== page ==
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Mary

I’ve never been more moved in my life. Perfectly said. I’ve just left a 34 year toxic relationship. Let’s face it not every second of all 34 years were horrible, but they were toxic.
I was 15 years “young” when we started dating. My key word was that I was “insecure”.
I will save a read this article a lot.
34 years together, 25 years married… very toxic. I stayed as the right thing to do for my for my son, which by the way turns out to be not so respected “thing” to do. My son saw and heard things no one should and “I have to live with that”. Which I’ll happily do knowing that my son didn’t have to change schools in elementary years, lose great and gifted teachers, Because I stayed, I didn’t lose my footing trying to make it on my own, sleeping around, man after man, and not being there at the kitchen table every night doing homework with him.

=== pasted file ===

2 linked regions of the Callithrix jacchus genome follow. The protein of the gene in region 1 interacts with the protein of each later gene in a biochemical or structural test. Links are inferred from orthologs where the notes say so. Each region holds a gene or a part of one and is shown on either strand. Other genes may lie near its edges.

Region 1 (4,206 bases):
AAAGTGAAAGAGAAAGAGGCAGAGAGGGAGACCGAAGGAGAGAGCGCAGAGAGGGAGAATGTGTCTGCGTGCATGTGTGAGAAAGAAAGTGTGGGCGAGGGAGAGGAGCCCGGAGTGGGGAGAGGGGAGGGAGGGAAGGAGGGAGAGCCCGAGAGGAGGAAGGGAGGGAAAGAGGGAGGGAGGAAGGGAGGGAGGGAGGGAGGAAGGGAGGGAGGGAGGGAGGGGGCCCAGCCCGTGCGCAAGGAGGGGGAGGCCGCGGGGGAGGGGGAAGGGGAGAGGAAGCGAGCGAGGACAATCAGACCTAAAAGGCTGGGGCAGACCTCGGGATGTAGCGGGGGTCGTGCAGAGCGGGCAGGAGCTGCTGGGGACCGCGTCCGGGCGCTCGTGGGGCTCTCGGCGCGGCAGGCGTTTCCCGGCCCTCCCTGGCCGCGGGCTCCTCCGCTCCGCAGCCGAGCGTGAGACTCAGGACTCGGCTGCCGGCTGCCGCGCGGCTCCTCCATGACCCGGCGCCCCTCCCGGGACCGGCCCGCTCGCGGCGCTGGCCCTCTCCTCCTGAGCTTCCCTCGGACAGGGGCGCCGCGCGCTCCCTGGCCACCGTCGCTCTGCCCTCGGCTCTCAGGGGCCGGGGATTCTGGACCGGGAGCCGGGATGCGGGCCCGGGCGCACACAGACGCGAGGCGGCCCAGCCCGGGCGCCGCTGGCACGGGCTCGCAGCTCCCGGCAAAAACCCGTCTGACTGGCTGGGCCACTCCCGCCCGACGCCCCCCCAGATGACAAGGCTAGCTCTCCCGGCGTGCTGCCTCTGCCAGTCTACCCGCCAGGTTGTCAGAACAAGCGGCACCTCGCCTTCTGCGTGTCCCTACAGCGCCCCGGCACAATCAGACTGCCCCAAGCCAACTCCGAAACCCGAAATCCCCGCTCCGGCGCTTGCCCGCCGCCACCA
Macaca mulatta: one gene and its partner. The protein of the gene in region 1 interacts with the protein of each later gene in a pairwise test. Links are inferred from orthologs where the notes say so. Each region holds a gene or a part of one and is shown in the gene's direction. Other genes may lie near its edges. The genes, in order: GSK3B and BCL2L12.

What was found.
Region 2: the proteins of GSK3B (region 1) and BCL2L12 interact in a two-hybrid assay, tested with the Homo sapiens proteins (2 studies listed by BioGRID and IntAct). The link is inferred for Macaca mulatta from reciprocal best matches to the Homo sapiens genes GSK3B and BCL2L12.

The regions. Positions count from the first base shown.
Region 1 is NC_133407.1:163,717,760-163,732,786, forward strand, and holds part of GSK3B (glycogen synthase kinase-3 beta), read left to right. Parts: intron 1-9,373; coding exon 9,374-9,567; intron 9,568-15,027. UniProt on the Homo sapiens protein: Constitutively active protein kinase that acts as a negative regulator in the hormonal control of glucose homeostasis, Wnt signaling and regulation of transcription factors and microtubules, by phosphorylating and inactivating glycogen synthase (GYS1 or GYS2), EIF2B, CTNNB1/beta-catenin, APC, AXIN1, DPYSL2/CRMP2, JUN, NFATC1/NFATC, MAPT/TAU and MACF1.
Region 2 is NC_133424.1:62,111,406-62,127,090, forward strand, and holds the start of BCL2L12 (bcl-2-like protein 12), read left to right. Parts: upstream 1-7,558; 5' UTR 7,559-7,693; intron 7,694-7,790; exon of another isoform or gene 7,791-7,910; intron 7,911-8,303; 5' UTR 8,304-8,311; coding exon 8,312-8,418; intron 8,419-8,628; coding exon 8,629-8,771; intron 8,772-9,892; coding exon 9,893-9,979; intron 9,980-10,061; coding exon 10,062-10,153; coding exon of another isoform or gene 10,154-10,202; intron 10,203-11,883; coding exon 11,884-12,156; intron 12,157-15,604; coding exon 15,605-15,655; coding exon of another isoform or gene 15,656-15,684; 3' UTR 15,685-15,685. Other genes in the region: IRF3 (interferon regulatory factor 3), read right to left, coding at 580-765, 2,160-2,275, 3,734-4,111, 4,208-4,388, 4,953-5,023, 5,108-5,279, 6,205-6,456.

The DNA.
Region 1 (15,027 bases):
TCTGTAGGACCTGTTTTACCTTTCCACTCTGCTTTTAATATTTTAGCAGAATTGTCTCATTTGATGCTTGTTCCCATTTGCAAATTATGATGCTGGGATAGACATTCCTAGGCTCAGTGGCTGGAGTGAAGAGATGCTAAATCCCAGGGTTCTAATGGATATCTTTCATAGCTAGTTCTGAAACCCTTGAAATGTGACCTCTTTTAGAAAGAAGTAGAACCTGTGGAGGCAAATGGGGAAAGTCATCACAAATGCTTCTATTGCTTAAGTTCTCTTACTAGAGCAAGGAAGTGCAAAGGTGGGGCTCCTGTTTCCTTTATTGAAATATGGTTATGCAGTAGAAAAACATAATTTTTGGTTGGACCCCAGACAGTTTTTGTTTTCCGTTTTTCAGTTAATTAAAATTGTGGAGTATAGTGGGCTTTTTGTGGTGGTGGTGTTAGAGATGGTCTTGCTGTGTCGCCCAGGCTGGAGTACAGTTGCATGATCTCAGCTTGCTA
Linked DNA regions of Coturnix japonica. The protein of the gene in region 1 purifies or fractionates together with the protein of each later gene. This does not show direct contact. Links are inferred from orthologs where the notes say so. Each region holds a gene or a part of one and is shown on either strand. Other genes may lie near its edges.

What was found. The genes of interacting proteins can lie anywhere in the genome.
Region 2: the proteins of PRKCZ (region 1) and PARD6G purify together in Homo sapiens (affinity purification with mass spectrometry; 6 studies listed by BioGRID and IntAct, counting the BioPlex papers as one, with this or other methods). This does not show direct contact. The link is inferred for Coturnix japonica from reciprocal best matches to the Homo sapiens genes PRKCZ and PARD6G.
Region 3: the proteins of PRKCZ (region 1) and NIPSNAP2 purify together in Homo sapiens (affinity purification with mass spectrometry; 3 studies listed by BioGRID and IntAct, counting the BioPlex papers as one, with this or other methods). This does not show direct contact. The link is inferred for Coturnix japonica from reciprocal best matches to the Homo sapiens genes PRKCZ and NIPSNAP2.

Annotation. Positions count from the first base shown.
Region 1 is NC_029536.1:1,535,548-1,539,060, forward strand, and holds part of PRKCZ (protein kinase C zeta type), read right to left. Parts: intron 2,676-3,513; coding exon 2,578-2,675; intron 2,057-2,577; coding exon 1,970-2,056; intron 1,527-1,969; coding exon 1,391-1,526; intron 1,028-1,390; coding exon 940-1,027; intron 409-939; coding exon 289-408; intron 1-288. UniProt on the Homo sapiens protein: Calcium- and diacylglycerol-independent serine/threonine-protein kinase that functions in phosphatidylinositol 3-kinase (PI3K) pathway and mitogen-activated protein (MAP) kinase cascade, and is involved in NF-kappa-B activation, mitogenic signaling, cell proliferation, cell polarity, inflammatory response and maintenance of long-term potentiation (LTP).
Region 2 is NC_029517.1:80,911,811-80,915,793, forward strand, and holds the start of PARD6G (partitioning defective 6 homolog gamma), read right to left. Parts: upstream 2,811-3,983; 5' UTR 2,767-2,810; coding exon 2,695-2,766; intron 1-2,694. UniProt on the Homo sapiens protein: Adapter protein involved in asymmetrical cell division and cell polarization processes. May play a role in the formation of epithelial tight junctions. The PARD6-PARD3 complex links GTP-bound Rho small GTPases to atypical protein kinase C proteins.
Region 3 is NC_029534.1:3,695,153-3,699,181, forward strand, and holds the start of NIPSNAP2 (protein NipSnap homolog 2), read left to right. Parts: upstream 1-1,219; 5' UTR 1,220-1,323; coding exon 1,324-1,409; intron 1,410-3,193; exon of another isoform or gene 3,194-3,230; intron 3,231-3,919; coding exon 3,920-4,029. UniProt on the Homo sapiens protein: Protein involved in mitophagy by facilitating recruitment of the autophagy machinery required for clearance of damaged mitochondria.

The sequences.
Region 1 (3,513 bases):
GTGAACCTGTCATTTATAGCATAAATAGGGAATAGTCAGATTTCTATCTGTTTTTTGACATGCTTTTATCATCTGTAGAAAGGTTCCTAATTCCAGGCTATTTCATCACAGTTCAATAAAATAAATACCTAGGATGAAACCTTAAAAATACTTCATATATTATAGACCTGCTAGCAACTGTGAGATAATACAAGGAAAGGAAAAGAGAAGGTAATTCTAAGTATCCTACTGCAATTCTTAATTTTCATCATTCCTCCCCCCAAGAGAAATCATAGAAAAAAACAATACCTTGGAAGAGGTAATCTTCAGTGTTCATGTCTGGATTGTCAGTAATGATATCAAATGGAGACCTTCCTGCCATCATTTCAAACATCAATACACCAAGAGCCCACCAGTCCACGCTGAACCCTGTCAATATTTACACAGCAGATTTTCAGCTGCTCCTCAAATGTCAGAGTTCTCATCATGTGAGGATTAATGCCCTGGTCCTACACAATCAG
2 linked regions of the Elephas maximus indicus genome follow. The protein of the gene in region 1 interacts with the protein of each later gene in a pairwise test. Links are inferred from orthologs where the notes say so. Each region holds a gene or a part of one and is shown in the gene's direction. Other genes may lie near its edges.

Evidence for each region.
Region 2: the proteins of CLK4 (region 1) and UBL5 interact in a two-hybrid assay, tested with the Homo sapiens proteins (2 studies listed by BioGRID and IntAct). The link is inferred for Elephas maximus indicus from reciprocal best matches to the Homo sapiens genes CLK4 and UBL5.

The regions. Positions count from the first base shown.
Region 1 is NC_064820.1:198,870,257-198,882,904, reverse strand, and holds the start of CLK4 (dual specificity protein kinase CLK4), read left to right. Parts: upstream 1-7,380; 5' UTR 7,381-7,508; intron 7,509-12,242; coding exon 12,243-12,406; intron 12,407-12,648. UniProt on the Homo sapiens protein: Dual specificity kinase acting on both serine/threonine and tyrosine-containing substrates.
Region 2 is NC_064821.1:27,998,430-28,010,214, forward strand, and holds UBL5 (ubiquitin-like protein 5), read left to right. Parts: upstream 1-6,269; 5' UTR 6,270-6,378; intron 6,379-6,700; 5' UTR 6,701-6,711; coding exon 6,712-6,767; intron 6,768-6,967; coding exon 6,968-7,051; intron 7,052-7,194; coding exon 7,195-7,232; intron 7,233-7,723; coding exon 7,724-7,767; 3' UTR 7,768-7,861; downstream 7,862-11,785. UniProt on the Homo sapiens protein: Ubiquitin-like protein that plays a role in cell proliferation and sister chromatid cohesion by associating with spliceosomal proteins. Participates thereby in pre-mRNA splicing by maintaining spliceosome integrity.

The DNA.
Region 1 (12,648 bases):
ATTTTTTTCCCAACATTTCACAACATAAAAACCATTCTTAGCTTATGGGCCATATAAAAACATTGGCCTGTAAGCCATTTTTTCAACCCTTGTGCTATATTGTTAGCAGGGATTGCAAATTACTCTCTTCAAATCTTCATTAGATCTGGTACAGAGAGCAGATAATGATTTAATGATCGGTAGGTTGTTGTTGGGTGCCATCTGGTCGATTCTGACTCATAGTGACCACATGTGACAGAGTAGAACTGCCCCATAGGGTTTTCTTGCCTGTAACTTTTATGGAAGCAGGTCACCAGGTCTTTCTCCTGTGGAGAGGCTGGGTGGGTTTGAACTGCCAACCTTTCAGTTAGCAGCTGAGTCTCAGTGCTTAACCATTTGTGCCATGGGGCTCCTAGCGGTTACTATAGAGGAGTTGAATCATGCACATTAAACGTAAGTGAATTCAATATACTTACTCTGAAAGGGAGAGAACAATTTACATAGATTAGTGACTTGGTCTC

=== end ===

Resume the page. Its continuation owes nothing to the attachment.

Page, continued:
So grateful to my alive, having not gone crazy feeling so miserable and unimportant.